Municipal Economics

It is the first principle of that branch of the dismal science we know as municipal economics that as the quality of a service declines those who use it must be charged more. An associated axiom declares that should a service not be declining fast enough on its own, then municipal authorities may enact provisions to accelerate its impairment and, again, raise the cost to consumers of said service.

Buses not running on time, snarly drivers, too few stops — raise the fares on those few who still “take the bus.” New streetcars, ordered at a cost of billions, not delivered — hike the rates. Garbage collection inefficient and spotty, reduce the number of pickups, bring in a frightful eco regime of garbage “sorting” and … charge more. There is no service that cannot be made worse, the rules governing it multiplied, and the fines for improper use grotesquely inflated, while simultaneously raising the costs, direct and indirect, of said service to ratepayers. This is the very core concept of modern metropolitan administration. Perform poorly and less: charge more.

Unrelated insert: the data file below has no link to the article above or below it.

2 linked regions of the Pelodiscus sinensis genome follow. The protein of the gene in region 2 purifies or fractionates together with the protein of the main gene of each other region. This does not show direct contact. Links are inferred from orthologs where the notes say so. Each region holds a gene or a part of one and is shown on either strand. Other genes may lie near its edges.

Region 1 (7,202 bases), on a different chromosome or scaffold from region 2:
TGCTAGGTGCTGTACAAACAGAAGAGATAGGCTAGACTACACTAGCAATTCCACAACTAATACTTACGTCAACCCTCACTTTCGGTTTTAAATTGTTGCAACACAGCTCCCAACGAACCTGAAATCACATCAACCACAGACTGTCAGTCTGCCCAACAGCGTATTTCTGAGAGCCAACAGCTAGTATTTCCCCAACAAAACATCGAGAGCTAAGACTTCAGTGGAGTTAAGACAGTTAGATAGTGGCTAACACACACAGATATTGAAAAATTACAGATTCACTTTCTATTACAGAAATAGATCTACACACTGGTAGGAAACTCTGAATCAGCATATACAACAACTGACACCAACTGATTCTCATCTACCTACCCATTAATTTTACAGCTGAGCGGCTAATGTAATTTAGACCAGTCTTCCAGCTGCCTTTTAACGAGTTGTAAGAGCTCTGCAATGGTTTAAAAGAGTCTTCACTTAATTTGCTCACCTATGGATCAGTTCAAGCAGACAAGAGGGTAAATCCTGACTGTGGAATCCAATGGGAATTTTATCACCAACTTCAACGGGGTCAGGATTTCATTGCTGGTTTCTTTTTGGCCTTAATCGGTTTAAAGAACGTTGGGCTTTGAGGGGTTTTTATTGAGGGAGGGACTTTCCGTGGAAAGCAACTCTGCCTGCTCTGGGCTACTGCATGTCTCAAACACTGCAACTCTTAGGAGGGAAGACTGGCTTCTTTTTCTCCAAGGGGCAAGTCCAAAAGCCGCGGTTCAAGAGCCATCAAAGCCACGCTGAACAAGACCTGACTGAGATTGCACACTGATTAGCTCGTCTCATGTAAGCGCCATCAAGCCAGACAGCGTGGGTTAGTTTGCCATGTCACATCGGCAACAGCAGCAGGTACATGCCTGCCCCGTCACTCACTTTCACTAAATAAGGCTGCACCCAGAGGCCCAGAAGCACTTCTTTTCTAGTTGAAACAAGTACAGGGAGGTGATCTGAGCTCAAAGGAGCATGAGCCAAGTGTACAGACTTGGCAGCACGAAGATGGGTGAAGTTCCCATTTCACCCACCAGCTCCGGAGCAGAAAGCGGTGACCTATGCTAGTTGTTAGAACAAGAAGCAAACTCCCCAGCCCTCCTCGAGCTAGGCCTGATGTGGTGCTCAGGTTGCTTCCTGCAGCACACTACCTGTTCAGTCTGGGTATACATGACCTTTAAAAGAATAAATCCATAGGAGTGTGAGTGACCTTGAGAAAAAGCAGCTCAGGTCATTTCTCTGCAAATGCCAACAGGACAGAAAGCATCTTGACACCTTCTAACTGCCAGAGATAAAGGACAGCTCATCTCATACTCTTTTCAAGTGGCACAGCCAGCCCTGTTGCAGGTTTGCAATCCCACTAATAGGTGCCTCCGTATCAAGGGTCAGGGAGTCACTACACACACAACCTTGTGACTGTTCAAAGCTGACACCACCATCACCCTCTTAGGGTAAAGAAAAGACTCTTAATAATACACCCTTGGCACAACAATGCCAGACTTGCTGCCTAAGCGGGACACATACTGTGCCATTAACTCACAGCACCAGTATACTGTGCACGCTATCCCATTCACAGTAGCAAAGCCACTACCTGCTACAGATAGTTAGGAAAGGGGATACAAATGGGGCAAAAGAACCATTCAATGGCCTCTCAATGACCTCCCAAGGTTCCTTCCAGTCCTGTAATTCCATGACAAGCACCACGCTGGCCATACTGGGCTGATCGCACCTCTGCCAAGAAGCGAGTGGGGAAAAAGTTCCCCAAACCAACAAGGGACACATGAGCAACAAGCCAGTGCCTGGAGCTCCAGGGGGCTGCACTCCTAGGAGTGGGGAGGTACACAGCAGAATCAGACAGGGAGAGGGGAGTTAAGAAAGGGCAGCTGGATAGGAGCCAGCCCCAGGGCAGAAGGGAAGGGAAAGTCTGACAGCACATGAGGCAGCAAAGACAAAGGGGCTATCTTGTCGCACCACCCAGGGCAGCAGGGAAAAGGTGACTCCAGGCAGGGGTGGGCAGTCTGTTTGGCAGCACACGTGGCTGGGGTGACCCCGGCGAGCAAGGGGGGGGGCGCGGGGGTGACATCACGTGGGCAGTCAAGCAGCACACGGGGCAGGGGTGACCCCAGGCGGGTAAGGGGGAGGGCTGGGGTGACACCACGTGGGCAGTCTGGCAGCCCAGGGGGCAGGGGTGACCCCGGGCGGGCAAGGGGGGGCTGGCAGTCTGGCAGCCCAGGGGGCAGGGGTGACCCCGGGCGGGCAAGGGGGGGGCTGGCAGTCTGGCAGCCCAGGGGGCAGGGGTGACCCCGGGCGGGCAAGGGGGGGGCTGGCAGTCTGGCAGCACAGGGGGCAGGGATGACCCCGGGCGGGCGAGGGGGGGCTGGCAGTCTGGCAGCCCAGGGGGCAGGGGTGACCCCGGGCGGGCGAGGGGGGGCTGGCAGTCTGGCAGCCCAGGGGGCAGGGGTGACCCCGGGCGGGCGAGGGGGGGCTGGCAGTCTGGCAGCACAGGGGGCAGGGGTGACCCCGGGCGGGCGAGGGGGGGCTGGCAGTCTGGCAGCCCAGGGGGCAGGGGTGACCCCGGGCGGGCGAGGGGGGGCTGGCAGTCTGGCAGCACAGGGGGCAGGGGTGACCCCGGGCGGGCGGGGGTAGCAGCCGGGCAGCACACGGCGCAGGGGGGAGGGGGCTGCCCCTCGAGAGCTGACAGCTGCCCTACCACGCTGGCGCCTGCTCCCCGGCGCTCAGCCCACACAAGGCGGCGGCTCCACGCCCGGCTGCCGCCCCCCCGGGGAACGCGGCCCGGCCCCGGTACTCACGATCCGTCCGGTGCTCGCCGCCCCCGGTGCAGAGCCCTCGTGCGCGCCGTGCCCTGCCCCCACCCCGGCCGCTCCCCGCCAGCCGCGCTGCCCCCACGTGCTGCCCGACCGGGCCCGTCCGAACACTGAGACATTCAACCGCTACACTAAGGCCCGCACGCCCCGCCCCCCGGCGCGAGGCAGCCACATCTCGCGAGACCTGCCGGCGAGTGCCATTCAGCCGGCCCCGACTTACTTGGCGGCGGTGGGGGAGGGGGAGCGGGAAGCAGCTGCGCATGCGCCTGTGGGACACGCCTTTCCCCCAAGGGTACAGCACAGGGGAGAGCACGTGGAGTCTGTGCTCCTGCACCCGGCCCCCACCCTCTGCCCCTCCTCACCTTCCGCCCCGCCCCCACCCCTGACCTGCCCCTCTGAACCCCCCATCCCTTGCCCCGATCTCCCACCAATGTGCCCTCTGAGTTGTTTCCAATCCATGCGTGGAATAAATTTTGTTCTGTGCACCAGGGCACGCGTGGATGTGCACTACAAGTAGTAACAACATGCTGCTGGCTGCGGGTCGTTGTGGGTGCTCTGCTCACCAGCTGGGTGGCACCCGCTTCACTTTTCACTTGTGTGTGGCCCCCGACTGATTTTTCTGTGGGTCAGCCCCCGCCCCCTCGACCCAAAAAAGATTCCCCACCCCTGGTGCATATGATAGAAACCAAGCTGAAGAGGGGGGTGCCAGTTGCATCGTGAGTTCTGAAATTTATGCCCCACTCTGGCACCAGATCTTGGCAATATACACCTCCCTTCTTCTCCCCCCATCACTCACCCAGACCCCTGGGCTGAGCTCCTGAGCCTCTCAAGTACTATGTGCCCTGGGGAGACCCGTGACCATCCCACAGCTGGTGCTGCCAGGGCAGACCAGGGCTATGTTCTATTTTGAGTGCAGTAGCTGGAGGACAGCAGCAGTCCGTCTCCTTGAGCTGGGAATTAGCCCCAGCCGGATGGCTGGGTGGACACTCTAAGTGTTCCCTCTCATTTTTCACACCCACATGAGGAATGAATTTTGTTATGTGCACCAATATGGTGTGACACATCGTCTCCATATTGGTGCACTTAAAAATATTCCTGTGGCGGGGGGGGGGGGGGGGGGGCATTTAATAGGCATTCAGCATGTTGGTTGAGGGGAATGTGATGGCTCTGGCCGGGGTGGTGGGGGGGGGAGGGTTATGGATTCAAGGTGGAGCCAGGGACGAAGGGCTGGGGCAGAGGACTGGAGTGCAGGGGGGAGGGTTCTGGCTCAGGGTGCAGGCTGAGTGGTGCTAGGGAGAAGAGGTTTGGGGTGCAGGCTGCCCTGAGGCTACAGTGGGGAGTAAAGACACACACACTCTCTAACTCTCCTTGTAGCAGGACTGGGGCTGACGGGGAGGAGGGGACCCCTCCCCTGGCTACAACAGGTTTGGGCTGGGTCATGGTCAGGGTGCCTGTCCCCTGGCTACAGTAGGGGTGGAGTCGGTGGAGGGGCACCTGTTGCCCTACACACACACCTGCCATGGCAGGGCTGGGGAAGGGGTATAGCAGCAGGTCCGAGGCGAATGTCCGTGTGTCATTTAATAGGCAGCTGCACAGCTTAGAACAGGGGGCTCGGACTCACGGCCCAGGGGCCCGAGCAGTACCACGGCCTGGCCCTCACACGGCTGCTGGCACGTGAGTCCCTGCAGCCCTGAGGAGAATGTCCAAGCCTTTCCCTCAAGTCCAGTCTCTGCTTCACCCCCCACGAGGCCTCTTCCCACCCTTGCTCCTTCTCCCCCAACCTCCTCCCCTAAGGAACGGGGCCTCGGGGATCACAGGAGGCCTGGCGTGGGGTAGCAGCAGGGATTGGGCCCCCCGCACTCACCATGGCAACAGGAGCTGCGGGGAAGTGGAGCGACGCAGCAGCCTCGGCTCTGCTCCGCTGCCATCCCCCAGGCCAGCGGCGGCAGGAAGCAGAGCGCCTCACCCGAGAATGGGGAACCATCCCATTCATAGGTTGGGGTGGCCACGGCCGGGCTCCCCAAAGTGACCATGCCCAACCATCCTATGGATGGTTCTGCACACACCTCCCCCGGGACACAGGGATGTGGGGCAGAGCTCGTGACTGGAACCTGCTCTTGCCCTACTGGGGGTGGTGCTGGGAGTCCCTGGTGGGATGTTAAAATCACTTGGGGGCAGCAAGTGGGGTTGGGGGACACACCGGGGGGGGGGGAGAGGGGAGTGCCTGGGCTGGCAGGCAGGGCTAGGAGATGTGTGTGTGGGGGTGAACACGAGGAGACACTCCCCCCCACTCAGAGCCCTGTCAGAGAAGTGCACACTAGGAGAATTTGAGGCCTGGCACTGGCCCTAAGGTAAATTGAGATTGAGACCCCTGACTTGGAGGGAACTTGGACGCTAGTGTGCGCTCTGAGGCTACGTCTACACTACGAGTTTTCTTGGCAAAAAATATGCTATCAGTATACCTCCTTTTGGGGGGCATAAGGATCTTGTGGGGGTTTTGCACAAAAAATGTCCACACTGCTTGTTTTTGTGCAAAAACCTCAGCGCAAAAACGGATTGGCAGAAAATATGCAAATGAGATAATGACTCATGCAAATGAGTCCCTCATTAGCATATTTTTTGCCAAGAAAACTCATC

Which brings me to Toronto City Council. This week a study announced that Toronto has some of the worst, wasteful, annoying and stressful gridlock on the continent. It has 10 of the 20 most “consistent stretches of gridlock” in all of Canada. The Gardiner Expressway (the most ironically labelled road in the world) and the Don Valley Parkway (which earns the old joke too well — you park there) are principal offenders. Millions of hours are lost crawling along either; gasoline is burnt with no benefit of forward motion; cars age with idling, and placid motorists mutate into the commuter version of raging werewolves, during the “soul-sucking” drive to and from work every day.

Good Read…

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